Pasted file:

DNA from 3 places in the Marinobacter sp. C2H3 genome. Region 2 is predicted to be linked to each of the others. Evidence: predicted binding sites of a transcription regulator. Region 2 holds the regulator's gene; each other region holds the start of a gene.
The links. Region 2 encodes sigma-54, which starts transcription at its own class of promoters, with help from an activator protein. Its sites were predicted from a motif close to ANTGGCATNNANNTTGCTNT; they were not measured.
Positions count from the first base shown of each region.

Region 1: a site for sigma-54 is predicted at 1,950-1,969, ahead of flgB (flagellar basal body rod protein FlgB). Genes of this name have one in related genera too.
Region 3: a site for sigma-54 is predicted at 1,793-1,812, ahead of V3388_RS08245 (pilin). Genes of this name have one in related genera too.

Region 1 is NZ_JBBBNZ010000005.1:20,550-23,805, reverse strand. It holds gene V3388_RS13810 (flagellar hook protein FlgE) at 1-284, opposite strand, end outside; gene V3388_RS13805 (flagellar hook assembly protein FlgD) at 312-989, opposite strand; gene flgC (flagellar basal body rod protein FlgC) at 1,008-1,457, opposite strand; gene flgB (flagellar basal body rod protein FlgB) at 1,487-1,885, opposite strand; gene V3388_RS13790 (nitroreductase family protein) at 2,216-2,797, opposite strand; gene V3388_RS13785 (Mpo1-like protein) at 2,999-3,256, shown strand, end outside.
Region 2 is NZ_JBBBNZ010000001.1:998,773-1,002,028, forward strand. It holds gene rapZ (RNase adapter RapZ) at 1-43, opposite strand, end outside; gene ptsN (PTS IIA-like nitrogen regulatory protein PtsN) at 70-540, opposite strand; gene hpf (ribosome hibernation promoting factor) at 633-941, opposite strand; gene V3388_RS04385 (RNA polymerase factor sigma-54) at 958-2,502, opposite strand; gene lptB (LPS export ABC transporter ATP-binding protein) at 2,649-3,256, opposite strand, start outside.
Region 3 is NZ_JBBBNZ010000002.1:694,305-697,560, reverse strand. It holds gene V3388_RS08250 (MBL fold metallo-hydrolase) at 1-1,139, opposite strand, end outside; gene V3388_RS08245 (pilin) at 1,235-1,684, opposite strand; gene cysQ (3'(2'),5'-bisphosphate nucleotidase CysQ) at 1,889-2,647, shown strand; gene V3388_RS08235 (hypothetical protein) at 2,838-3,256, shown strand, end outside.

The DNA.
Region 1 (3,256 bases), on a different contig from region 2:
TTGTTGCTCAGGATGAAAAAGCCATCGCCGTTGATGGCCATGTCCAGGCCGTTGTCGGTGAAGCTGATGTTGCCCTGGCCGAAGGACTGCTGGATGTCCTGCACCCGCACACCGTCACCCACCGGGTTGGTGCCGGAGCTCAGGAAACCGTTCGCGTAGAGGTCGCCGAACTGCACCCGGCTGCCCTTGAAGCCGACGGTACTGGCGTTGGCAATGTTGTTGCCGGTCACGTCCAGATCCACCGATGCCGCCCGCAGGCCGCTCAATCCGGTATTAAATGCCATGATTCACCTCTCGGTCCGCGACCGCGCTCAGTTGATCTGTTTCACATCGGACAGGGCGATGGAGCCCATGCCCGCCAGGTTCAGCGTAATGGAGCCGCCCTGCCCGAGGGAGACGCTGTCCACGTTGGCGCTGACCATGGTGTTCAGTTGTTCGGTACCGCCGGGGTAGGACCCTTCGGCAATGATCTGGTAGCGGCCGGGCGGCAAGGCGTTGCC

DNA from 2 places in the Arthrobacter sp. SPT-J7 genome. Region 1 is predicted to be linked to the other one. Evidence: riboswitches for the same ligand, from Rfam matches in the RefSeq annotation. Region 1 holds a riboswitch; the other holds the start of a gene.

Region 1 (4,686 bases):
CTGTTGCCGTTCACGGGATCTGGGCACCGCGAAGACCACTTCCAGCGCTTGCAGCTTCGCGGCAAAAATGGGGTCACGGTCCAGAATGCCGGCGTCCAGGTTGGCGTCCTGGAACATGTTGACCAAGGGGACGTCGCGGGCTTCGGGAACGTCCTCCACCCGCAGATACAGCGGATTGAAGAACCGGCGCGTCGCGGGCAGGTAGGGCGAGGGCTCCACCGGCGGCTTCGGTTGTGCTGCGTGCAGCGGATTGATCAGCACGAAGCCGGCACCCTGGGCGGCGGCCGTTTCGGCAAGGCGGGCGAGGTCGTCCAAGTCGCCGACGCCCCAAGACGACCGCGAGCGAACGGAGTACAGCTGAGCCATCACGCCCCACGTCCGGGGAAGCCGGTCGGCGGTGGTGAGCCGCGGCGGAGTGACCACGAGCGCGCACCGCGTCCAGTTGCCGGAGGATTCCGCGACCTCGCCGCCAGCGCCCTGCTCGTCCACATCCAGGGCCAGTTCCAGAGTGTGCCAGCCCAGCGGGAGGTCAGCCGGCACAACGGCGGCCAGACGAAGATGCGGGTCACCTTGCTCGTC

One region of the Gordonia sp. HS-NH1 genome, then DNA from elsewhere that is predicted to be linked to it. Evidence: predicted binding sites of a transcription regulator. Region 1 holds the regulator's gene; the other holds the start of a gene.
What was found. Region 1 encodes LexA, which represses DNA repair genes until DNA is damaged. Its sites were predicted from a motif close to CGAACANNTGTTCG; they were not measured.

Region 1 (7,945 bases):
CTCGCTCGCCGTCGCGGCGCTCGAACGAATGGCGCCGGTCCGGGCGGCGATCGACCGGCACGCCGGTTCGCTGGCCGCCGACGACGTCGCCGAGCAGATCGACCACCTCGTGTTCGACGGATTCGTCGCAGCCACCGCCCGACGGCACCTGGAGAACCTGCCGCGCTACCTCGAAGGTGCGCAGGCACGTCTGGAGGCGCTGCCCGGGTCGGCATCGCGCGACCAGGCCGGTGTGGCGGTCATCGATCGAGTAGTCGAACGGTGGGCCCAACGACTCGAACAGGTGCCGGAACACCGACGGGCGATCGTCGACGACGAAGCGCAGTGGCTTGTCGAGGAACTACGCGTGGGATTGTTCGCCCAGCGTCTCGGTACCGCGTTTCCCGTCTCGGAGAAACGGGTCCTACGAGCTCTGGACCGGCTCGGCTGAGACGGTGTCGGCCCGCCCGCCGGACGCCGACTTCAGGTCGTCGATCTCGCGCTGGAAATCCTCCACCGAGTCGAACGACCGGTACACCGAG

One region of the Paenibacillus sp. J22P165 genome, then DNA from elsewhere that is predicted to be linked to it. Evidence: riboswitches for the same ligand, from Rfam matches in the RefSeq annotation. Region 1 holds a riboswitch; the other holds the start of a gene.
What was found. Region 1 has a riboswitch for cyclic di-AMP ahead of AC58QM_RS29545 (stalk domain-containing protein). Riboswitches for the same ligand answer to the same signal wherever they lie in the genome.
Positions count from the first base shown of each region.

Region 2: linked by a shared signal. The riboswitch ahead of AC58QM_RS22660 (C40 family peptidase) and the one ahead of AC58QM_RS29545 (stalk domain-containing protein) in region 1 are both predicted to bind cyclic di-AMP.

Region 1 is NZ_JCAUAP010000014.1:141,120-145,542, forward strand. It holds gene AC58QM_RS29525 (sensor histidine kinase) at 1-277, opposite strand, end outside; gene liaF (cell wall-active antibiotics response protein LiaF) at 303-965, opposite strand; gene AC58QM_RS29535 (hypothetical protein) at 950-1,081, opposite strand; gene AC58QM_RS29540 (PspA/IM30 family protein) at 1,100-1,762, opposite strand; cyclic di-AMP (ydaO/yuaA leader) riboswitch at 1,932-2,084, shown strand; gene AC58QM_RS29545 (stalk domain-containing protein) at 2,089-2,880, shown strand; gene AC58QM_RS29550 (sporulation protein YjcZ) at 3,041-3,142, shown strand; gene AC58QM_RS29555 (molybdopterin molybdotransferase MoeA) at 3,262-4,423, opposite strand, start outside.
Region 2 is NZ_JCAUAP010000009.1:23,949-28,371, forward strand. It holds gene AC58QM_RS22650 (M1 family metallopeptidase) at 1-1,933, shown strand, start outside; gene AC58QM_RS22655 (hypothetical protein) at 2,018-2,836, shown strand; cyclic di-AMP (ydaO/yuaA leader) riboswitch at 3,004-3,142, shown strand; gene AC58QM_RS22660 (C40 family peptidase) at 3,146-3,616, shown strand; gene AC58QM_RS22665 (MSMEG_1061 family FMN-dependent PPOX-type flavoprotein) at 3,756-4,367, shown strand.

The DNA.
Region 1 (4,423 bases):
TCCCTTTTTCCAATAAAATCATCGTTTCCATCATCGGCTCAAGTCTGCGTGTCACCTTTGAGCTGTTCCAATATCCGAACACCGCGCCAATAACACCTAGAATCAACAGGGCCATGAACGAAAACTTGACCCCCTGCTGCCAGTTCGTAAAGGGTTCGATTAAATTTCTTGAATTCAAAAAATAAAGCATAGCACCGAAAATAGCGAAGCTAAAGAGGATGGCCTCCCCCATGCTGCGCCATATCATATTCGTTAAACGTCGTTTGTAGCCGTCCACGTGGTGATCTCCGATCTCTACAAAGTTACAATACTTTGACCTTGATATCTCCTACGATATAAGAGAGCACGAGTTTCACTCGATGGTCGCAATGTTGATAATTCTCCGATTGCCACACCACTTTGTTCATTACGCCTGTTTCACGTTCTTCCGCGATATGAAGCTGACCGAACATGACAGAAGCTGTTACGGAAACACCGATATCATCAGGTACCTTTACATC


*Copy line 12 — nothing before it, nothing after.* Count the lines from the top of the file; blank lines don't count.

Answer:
DNA from 2 places in the Arthrobacter sp. SPT-J7 genome. Region 1 is predicted to be linked to the other one. Evidence: riboswitches for the same ligand, from Rfam matches in the RefSeq annotation. Region 1 holds a riboswitch; the other holds the start of a gene.